Abu Nizar concludes “The end of Israel is getting closer”.

Next week The Guardian will be running a full-page piece on McGreal’s interview with two Al Qaida “fighters”. The “fighters” explain why they are at ease with their fellow Islamists slaughtering 52 British citizens in the London bus and tube bombings of 2005 and why, for them, there is no such thing as a British civilian.

Or, maybe, The Guardian won’t run it. Maybe for The Guardian only the slaughter of innocent Israeli men, women and children (and unborn babies) can be explained with such apparent ease: No Israeli is a civilian and, so, murders of them can be justified.

 

Palestinian Ambassador to Britain: “The only solution is one state”

I wondered whether to write about this as it will come as a surprise to very few. Manuel Hassassian, the Palestinian ambassador* to Britain, delivered, while speaking at Caabu’s Emergency Meeting on the Crisis in the Middle East held in Parliament on Wednesday evening moments after the ceasefire between Israel and Hamas, what seemed to be the unofficial line of the Palestinian Authority on the future of Israel and the Palestinians.

Hassassian claimed it was his personal view but if this is the approach taken by other Palestinian ambassadors then there is no hope for peace.

Hassassian offered two completely contradictory positions. He wanted a two state solution but, personally, thought that a one state solution was the only way forward. He said:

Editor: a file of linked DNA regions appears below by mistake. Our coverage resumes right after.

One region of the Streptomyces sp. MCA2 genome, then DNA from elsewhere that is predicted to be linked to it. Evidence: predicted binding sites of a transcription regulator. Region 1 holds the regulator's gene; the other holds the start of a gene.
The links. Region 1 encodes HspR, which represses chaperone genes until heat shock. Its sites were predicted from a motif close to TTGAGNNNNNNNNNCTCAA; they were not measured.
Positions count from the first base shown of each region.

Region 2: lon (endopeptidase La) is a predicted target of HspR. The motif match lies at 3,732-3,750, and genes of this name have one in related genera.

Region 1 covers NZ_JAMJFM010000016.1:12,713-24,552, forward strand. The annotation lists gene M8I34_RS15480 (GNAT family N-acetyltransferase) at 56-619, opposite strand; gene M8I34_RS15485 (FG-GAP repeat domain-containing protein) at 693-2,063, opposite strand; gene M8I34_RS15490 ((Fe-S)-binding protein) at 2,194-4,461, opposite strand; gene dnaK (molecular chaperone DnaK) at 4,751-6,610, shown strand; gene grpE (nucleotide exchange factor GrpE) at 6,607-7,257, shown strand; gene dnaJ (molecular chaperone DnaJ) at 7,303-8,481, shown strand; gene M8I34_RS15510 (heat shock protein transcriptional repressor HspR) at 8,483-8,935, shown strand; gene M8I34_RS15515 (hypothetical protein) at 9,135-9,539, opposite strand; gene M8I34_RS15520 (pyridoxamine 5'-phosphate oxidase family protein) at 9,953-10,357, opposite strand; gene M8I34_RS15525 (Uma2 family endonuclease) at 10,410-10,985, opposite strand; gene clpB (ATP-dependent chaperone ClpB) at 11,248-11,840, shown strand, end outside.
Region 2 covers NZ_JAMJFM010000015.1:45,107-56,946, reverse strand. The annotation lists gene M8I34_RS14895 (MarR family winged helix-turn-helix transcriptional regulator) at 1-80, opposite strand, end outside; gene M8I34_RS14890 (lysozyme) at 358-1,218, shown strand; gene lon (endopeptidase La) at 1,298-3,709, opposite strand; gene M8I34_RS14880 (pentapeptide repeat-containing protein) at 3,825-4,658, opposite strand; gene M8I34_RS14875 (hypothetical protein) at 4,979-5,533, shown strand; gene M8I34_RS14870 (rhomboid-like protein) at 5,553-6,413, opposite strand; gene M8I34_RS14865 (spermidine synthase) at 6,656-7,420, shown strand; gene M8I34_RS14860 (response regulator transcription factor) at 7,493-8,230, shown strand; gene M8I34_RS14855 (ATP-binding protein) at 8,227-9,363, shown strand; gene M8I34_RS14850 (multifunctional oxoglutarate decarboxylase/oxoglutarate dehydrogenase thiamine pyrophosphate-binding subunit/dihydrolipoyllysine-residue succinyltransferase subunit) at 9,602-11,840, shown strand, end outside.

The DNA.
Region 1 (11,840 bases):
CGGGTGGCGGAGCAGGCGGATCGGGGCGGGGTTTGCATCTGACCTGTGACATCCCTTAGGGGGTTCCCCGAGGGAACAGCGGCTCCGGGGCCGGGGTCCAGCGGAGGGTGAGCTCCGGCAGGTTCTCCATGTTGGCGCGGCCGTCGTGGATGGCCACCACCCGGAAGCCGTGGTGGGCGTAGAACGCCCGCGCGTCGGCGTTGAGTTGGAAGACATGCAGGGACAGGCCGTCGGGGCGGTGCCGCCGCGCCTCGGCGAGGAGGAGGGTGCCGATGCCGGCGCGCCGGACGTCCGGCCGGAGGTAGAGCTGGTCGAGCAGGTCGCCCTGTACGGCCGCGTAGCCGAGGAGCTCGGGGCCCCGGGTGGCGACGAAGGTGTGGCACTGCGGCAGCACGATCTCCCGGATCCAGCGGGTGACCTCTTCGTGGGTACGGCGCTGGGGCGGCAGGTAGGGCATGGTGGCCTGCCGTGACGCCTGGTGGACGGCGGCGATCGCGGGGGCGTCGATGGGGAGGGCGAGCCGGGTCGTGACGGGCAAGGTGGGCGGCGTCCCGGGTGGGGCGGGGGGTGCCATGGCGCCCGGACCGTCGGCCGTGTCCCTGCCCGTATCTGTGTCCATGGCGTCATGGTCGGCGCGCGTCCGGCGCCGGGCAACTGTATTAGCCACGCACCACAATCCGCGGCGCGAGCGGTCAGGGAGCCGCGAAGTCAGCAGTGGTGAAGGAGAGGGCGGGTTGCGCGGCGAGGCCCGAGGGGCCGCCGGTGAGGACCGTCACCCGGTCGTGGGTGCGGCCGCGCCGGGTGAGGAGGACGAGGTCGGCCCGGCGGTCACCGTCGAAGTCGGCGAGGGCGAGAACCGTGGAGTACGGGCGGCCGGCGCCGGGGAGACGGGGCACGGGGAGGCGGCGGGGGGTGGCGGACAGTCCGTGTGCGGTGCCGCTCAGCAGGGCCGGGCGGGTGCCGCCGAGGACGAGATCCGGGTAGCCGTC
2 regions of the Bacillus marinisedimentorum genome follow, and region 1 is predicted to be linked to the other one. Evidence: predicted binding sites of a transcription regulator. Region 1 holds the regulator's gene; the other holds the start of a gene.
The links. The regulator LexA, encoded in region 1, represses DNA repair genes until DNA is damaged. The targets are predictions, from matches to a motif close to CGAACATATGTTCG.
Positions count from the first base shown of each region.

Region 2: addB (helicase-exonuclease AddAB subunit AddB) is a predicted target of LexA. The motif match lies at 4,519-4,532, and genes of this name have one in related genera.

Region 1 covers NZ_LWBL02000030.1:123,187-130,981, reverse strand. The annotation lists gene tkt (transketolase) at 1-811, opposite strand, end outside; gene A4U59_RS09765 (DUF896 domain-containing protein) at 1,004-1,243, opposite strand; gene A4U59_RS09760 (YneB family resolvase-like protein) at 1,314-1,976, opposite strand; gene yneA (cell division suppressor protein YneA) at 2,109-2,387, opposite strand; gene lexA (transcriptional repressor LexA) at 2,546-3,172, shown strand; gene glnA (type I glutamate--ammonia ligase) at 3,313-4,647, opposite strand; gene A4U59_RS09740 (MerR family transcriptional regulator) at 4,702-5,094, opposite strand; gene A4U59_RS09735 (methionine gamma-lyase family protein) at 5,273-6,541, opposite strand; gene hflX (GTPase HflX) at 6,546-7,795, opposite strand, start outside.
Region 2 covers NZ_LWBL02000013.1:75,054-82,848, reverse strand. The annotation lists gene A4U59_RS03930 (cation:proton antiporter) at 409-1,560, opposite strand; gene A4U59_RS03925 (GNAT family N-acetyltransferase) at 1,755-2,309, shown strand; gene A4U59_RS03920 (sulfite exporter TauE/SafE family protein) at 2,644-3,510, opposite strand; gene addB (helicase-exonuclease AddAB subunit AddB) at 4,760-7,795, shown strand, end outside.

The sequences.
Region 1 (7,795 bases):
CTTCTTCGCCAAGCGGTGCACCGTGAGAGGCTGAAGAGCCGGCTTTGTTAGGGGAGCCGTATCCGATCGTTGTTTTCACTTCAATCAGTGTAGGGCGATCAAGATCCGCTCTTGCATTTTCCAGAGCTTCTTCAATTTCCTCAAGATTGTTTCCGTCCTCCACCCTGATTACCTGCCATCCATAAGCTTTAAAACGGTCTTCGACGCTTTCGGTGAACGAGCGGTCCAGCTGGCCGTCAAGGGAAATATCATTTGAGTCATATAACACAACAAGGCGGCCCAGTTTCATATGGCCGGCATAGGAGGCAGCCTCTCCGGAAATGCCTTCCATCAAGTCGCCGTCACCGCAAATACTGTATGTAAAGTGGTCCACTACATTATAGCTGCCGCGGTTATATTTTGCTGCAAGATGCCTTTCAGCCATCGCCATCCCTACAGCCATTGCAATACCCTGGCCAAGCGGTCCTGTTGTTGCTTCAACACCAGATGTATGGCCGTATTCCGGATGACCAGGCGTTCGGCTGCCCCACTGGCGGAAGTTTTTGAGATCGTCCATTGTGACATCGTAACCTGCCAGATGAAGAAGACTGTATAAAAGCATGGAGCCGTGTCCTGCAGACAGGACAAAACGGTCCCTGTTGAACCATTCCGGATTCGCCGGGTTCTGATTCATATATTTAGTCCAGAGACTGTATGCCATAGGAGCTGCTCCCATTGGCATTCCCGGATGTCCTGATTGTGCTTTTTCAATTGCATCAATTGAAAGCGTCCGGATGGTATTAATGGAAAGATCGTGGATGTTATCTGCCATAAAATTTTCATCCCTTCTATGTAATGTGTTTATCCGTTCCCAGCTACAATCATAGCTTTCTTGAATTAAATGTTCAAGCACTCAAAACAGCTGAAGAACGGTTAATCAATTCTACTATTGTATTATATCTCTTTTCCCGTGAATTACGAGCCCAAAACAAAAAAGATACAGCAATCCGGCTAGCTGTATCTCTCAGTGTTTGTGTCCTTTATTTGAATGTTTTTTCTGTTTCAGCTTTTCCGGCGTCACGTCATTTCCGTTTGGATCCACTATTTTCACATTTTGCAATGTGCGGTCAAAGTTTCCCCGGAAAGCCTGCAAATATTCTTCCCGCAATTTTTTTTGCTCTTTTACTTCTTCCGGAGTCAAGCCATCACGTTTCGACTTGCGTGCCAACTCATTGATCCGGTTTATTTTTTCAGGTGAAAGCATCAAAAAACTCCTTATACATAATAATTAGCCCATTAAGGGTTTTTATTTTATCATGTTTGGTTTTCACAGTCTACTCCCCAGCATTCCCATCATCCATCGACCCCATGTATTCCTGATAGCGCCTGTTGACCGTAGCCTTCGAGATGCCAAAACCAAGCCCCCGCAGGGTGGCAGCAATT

“I would like to see a two state solution, but the Oslo peace treaty is dead. If you look at the ground, what is happening today, there is nothing left to salvage of a two state solution. As a representative of the Palestinian authority I must tell you that I am for a two state solution. But I want to remove my authority cap and put it aside and become the kind of person who is observing what is left of the two state solution. Ladies and gentleman, there is no two state solution left. We have to look to other, what I call, ingenious ideas and look outside the box and the only thing that comes to my mind is very simple; there is only one solution, which is a one state solution. Of course liberals from Israel’s centrists, and extremists, are going to panic and be terrified when you say ‘One state solution’”.

Hassassian also spoke of Israel not being interested in peace and having a “war agenda” and time “being not on the side of Israel”.

He finished his speech with this:

“We (the Palestinians) are the only, the only, country in the Middle East that are practicing democracy par excellence.”

and

“I think they (Israel) should be lucky to have the Palestinians as their neighbours.”

During the Q&A I asked the Ambassador how long he thought, in the event of a peace agreement between Israel and the Palestinian Authority, it might take for Hamas to murder or imprison Fatah/PLO officials in the West Bank like they did in Gaza?

He replied:

“If Israel strikes a deal with the PLO to relinquish the occupied territories…any kind of solution on the West Bank, any kind of a breakthrough in peace with Israel, I think, will undermine the power of Hamas.”

These are fine words, but how can Israel “relinquish the occupied territories” and still be sure that Palestinian terrorists won’t bomb Tel Aviv or Ben Gurion airport, for example? Can Israel afford to take such a risk after seeing what is unfolding in Syria with a future takeover by Islamists opposed to Israel’s existence? And just because Egypt and President Morsi are being reasonable now doesn’t mean they will always be, does it?

But far more than that, Israelis are never going to vote their own country out of existence after all they have worked for and sacrificed. Demanding a one state solution is only a recipe for further Israeli and Palestinian blood to be spilled.

At the end even a CAABU member came over to tell me he thought the Palestinian Ambassador’s rhetoric wasn’t progressing the Palestinian cause much.